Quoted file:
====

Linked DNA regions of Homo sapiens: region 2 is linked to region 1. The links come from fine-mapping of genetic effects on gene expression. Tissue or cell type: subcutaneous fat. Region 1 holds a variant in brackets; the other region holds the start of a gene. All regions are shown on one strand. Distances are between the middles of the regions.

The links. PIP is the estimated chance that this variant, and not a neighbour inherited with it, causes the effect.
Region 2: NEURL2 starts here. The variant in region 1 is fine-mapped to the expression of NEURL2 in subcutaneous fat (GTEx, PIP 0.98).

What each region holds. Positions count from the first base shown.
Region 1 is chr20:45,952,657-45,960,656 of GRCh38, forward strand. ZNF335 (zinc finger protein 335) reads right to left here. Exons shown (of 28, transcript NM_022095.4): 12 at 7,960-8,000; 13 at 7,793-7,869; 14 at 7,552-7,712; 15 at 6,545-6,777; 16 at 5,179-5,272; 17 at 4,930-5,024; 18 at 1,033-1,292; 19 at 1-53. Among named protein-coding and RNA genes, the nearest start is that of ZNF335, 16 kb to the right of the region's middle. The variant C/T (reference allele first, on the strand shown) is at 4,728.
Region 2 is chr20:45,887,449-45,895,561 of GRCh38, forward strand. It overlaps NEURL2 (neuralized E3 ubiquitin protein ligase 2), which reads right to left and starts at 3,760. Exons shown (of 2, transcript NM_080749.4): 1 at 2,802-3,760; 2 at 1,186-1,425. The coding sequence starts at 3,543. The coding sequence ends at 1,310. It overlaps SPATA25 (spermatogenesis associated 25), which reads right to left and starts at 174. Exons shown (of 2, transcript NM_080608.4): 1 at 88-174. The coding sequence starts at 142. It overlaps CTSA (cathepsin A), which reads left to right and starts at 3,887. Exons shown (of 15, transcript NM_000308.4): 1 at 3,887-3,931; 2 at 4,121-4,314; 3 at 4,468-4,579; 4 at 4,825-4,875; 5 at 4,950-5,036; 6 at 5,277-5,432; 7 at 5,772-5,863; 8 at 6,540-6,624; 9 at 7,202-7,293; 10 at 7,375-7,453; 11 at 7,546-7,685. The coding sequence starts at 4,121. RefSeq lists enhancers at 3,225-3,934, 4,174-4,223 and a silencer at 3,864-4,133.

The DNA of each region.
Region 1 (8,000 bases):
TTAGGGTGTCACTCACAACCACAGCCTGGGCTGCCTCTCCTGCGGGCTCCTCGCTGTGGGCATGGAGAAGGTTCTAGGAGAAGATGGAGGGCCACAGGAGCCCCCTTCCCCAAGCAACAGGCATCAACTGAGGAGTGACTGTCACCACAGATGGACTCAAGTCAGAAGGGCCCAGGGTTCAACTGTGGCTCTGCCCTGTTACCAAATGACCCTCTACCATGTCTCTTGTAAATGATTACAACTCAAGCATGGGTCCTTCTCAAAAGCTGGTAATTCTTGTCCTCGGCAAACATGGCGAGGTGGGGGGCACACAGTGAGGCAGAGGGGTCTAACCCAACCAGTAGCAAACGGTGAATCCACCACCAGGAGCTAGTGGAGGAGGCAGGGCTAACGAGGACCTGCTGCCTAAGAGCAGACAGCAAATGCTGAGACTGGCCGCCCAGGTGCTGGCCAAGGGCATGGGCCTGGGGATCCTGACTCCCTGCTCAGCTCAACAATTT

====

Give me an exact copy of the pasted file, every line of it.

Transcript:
Linked DNA regions of Homo sapiens: region 2 is linked to region 1. The links come from fine-mapping of genetic effects on gene expression. Tissue or cell type: subcutaneous fat. Region 1 holds a variant in brackets; the other region holds the start of a gene. All regions are shown on one strand. Distances are between the middles of the regions.

The links. PIP is the estimated chance that this variant, and not a neighbour inherited with it, causes the effect.
Region 2: NEURL2 starts here. The variant in region 1 is fine-mapped to the expression of NEURL2 in subcutaneous fat (GTEx, PIP 0.98).

What each region holds. Positions count from the first base shown.
Region 1 is chr20:45,952,657-45,960,656 of GRCh38, forward strand. ZNF335 (zinc finger protein 335) reads right to left here. Exons shown (of 28, transcript NM_022095.4): 12 at 7,960-8,000; 13 at 7,793-7,869; 14 at 7,552-7,712; 15 at 6,545-6,777; 16 at 5,179-5,272; 17 at 4,930-5,024; 18 at 1,033-1,292; 19 at 1-53. Among named protein-coding and RNA genes, the nearest start is that of ZNF335, 16 kb to the right of the region's middle. The variant C/T (reference allele first, on the strand shown) is at 4,728.
Region 2 is chr20:45,887,449-45,895,561 of GRCh38, forward strand. It overlaps NEURL2 (neuralized E3 ubiquitin protein ligase 2), which reads right to left and starts at 3,760. Exons shown (of 2, transcript NM_080749.4): 1 at 2,802-3,760; 2 at 1,186-1,425. The coding sequence starts at 3,543. The coding sequence ends at 1,310. It overlaps SPATA25 (spermatogenesis associated 25), which reads right to left and starts at 174. Exons shown (of 2, transcript NM_080608.4): 1 at 88-174. The coding sequence starts at 142. It overlaps CTSA (cathepsin A), which reads left to right and starts at 3,887. Exons shown (of 15, transcript NM_000308.4): 1 at 3,887-3,931; 2 at 4,121-4,314; 3 at 4,468-4,579; 4 at 4,825-4,875; 5 at 4,950-5,036; 6 at 5,277-5,432; 7 at 5,772-5,863; 8 at 6,540-6,624; 9 at 7,202-7,293; 10 at 7,375-7,453; 11 at 7,546-7,685. The coding sequence starts at 4,121. RefSeq lists enhancers at 3,225-3,934, 4,174-4,223 and a silencer at 3,864-4,133.

The DNA of each region.
Region 1 (8,000 bases):
TTAGGGTGTCACTCACAACCACAGCCTGGGCTGCCTCTCCTGCGGGCTCCTCGCTGTGGGCATGGAGAAGGTTCTAGGAGAAGATGGAGGGCCACAGGAGCCCCCTTCCCCAAGCAACAGGCATCAACTGAGGAGTGACTGTCACCACAGATGGACTCAAGTCAGAAGGGCCCAGGGTTCAACTGTGGCTCTGCCCTGTTACCAAATGACCCTCTACCATGTCTCTTGTAAATGATTACAACTCAAGCATGGGTCCTTCTCAAAAGCTGGTAATTCTTGTCCTCGGCAAACATGGCGAGGTGGGGGGCACACAGTGAGGCAGAGGGGTCTAACCCAACCAGTAGCAAACGGTGAATCCACCACCAGGAGCTAGTGGAGGAGGCAGGGCTAACGAGGACCTGCTGCCTAAGAGCAGACAGCAAATGCTGAGACTGGCCGCCCAGGTGCTGGCCAAGGGCATGGGCCTGGGGATCCTGACTCCCTGCTCAGCTCAACAATTT